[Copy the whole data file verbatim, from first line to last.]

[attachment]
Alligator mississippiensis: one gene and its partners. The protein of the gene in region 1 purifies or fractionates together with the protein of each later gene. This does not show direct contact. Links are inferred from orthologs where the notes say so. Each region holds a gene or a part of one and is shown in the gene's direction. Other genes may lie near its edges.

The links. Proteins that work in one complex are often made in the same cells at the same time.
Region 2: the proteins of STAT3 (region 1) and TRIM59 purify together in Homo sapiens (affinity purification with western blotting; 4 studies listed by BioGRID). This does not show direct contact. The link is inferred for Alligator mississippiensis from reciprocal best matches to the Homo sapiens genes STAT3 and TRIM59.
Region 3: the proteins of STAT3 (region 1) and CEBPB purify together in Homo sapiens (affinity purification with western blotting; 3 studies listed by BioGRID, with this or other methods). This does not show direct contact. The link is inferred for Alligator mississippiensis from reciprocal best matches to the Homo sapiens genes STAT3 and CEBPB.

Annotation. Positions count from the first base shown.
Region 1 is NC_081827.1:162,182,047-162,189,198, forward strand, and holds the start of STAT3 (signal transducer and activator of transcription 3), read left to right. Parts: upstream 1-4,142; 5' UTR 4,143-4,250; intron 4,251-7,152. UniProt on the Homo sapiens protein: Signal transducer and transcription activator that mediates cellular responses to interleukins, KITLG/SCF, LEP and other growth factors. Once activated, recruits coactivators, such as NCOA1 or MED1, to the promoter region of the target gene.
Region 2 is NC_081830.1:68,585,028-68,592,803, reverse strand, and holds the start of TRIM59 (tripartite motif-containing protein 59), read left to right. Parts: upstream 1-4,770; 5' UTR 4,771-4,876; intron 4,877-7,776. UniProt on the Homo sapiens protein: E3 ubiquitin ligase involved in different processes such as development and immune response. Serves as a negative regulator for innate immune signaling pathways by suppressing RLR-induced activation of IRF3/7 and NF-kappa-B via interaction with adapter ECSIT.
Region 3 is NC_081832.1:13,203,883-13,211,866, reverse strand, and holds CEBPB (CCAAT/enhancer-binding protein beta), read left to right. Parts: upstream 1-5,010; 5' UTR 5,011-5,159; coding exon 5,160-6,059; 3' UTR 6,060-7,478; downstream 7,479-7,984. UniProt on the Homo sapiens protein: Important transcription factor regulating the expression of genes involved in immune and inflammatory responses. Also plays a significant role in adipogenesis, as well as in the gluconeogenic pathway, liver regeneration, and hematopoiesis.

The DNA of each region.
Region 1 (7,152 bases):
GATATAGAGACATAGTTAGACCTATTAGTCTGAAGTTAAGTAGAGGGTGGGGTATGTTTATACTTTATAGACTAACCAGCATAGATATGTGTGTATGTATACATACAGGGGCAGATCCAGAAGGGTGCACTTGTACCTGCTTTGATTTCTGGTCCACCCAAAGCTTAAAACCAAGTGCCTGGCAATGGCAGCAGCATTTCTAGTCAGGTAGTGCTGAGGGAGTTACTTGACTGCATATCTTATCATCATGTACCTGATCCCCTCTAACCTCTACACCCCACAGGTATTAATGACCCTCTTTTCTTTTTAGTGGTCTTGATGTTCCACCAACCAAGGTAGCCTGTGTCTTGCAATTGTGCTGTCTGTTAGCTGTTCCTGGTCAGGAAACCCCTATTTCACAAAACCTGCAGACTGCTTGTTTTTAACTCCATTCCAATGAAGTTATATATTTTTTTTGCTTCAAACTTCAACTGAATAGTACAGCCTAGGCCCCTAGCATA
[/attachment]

Alligator mississippiensis: one gene and its partners. The protein of the gene in region 1 purifies or fractionates together with the protein of each later gene. This does not show direct contact. Links are inferred from orthologs where the notes say so. Each region holds a gene or a part of one and is shown in the gene's direction. Other genes may lie near its edges.

The links. Proteins that work in one complex are often made in the same cells at the same time.
Region 2: the proteins of STAT3 (region 1) and TRIM59 purify together in Homo sapiens (affinity purification with western blotting; 4 studies listed by BioGRID). This does not show direct contact. The link is inferred for Alligator mississippiensis from reciprocal best matches to the Homo sapiens genes STAT3 and TRIM59.
Region 3: the proteins of STAT3 (region 1) and CEBPB purify together in Homo sapiens (affinity purification with western blotting; 3 studies listed by BioGRID, with this or other methods). This does not show direct contact. The link is inferred for Alligator mississippiensis from reciprocal best matches to the Homo sapiens genes STAT3 and CEBPB.

Annotation. Positions count from the first base shown.
Region 1 is NC_081827.1:162,182,047-162,189,198, forward strand, and holds the start of STAT3 (signal transducer and activator of transcription 3), read left to right. Parts: upstream 1-4,142; 5' UTR 4,143-4,250; intron 4,251-7,152. UniProt on the Homo sapiens protein: Signal transducer and transcription activator that mediates cellular responses to interleukins, KITLG/SCF, LEP and other growth factors. Once activated, recruits coactivators, such as NCOA1 or MED1, to the promoter region of the target gene.
Region 2 is NC_081830.1:68,585,028-68,592,803, reverse strand, and holds the start of TRIM59 (tripartite motif-containing protein 59), read left to right. Parts: upstream 1-4,770; 5' UTR 4,771-4,876; intron 4,877-7,776. UniProt on the Homo sapiens protein: E3 ubiquitin ligase involved in different processes such as development and immune response. Serves as a negative regulator for innate immune signaling pathways by suppressing RLR-induced activation of IRF3/7 and NF-kappa-B via interaction with adapter ECSIT.
Region 3 is NC_081832.1:13,203,883-13,211,866, reverse strand, and holds CEBPB (CCAAT/enhancer-binding protein beta), read left to right. Parts: upstream 1-5,010; 5' UTR 5,011-5,159; coding exon 5,160-6,059; 3' UTR 6,060-7,478; downstream 7,479-7,984. UniProt on the Homo sapiens protein: Important transcription factor regulating the expression of genes involved in immune and inflammatory responses. Also plays a significant role in adipogenesis, as well as in the gluconeogenic pathway, liver regeneration, and hematopoiesis.

The DNA of each region.
Region 1 (7,152 bases):
GATATAGAGACATAGTTAGACCTATTAGTCTGAAGTTAAGTAGAGGGTGGGGTATGTTTATACTTTATAGACTAACCAGCATAGATATGTGTGTATGTATACATACAGGGGCAGATCCAGAAGGGTGCACTTGTACCTGCTTTGATTTCTGGTCCACCCAAAGCTTAAAACCAAGTGCCTGGCAATGGCAGCAGCATTTCTAGTCAGGTAGTGCTGAGGGAGTTACTTGACTGCATATCTTATCATCATGTACCTGATCCCCTCTAACCTCTACACCCCACAGGTATTAATGACCCTCTTTTCTTTTTAGTGGTCTTGATGTTCCACCAACCAAGGTAGCCTGTGTCTTGCAATTGTGCTGTCTGTTAGCTGTTCCTGGTCAGGAAACCCCTATTTCACAAAACCTGCAGACTGCTTGTTTTTAACTCCATTCCAATGAAGTTATATATTTTTTTTGCTTCAAACTTCAACTGAATAGTACAGCCTAGGCCCCTAGCATA